No More Heroes – The Stranglers

Whatever happened to…
The shock of the new. Watching Top of the Pops on BBC 4 from 1977, it is amazing to see how the Punk bands stuck out like big sore thumbs that have just been pricked by safety pins. I think regular TOTPs watchers must have thought the Stranglers, performing No More Heroes, were from another planet, as young fans we all knew that they were indeed from another planet. Watching the rest of the show, it seemed abysmal, and these bands brought a breath of putrid air to the show (apart from Ram Jam doing Black Betty, which was particularly excellent).
Where can I go with this album, it’s very special. The first Stranglers Album I ever heard (I still remember the brown crimplene trousers with the elasticated waist that I was wearing, I was anti-fashion even then) and the first time I saw them on TOTP. Putting aside my personal connection to this album, I still think it is quite a patchy album. But it does end well with the magnificently dark School Mam.
An aside: I never realised this until a few years ago, but the first three tracks on this album are sung by different people (Call yourself a fan!)
Hidden gem: English Towns, considered a filler by many, but it is a great track.

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The Gospel According to the Men in Black – The Stranglers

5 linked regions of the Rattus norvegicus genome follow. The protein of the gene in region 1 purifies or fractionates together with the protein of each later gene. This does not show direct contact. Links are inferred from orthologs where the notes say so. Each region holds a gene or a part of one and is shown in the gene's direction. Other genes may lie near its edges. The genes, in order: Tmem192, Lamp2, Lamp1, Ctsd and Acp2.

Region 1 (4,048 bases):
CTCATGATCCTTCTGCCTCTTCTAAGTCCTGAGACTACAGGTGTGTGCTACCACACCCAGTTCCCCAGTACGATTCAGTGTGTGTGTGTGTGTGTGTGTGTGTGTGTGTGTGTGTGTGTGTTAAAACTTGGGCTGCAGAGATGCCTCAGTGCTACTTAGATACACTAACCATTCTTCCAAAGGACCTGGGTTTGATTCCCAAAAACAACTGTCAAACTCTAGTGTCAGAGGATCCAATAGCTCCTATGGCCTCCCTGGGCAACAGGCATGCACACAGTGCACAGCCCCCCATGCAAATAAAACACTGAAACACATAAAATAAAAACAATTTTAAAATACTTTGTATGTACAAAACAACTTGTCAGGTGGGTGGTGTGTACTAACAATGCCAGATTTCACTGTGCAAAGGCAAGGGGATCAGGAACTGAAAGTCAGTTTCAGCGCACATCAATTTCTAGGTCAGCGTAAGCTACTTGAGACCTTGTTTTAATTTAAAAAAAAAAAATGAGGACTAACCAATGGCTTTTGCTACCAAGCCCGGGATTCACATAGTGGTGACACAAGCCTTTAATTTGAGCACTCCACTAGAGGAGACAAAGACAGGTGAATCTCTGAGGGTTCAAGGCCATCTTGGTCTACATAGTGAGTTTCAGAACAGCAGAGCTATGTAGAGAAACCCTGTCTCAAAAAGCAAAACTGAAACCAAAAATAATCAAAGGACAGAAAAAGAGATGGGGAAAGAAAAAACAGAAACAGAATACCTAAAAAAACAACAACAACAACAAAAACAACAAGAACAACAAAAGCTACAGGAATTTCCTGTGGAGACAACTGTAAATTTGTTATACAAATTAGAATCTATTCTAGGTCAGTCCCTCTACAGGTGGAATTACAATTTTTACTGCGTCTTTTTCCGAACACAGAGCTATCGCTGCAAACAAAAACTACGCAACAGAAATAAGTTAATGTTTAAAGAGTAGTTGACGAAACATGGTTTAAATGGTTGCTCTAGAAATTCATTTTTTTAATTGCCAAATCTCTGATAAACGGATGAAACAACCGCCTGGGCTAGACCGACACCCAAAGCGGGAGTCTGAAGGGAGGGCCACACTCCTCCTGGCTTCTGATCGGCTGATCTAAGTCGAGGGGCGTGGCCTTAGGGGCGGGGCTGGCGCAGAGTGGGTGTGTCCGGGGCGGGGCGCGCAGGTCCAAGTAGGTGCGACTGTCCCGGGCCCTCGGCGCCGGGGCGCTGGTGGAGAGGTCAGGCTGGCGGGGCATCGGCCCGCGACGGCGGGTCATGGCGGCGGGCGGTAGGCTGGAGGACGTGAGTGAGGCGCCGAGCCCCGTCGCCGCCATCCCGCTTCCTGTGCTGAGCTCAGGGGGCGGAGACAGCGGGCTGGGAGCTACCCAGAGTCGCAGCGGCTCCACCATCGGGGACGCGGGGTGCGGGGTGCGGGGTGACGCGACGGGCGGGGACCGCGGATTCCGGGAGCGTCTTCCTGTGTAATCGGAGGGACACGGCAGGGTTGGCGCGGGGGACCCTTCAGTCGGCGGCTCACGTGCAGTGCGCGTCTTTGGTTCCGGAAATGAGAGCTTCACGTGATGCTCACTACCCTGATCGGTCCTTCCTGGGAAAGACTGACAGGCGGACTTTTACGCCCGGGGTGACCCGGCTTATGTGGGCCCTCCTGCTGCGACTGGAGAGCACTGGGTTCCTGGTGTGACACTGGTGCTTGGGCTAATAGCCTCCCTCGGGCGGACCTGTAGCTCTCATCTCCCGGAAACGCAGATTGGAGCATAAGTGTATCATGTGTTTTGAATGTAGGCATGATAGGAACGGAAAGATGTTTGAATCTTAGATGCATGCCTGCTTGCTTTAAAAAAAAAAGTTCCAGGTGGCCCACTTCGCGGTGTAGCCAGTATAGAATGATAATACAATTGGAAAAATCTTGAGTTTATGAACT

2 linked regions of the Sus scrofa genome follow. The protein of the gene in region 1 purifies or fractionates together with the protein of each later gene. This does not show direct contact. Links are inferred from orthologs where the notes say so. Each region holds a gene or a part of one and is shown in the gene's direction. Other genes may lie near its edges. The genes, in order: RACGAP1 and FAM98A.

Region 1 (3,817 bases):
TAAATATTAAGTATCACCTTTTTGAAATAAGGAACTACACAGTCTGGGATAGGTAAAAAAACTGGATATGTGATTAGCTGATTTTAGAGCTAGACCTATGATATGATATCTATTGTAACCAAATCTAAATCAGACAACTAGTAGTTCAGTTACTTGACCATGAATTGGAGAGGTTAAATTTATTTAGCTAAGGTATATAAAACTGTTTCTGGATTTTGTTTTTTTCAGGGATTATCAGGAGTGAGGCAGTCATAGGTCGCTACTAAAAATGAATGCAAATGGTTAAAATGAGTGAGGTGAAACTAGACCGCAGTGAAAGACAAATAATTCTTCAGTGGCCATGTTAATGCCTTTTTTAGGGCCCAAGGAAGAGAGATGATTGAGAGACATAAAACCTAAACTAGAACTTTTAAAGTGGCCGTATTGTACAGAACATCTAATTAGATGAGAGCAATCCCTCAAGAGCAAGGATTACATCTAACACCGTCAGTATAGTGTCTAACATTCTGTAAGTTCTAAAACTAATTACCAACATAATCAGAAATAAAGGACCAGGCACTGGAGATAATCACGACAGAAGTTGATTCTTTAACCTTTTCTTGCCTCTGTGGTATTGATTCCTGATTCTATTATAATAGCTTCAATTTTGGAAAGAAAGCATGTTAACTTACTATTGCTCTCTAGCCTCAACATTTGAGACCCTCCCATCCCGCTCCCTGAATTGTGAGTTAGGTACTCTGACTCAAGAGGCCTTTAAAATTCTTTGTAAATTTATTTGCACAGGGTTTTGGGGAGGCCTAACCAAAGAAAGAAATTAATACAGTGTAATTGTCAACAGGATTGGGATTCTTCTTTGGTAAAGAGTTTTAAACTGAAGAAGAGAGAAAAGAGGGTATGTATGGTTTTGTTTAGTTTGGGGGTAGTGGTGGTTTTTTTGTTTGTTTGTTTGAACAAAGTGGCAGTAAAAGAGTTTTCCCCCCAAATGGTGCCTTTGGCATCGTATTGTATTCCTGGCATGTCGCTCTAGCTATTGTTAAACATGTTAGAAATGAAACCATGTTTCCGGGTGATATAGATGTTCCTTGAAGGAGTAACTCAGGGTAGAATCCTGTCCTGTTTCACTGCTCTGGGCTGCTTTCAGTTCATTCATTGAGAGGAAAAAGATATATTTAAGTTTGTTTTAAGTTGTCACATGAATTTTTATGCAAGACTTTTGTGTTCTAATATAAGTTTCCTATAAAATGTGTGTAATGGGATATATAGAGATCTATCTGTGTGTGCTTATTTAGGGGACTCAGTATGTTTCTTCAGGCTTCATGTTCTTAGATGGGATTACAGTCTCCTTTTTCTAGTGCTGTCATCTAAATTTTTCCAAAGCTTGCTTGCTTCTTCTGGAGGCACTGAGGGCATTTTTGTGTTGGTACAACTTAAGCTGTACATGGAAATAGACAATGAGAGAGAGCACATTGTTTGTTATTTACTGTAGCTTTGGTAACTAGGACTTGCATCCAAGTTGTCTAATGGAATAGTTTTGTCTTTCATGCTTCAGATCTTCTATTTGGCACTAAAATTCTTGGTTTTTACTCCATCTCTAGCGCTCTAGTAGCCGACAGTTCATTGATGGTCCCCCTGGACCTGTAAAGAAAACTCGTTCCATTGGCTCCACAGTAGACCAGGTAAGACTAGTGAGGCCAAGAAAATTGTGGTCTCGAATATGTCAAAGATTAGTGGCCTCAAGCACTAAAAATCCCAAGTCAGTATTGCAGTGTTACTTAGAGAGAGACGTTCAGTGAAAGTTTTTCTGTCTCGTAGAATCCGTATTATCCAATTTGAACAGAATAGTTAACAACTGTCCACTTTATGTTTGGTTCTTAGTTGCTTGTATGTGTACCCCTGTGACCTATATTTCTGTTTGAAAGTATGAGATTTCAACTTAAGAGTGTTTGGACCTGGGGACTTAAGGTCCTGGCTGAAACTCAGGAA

Stranglers fans (I am including myself here) are a funny bunch, we wear our band t-shirts with pride and must acknowledge the wearing of this apparel by others when out and about in our daily lives (I had a ‘nice t-shirt mate’ once, but more often it is a knowing nod of the head). There is an elephant in the room here though, that is the wearing of band t-shirts by people over 40, my wife says it is the manifestation of my mid-life crisis, but at least we wear them because of our love for the artist. I spent a couple of minutes talking to someone in a pub once (friend of a friend) about the Ramones (he was wearing a t-shirt) only for him to say, ‘Oh, were they a band then’
TheMeninBlack (that is how you have to write it) is a great album. I can just imagine the conversations with the record company and the band in the late 70s. Band; OK, we are going to make a concept album about UFOs and religion. Record company; OK guys, could you list here what drugs you are currently taking?
I love the track Turn Centuries Turn, an ambient punk (if there is such a thing) instrumental around guitars (lots of guitars) and bass, with an almost backwards drum pattern from the mighty Mr Black. Obviously the classic WaltzinBlack is fantastic and still opens the band’s gigs 30 odd years later. My favourite track on the album though is Manna Machine, I really don’t know how to describe this track (more ambient punk rock?) other than to call it very odd, I guess you just need to listen to it.
Hidden gem; Second Coming (prog, punk, reggae space music, with religious overtones)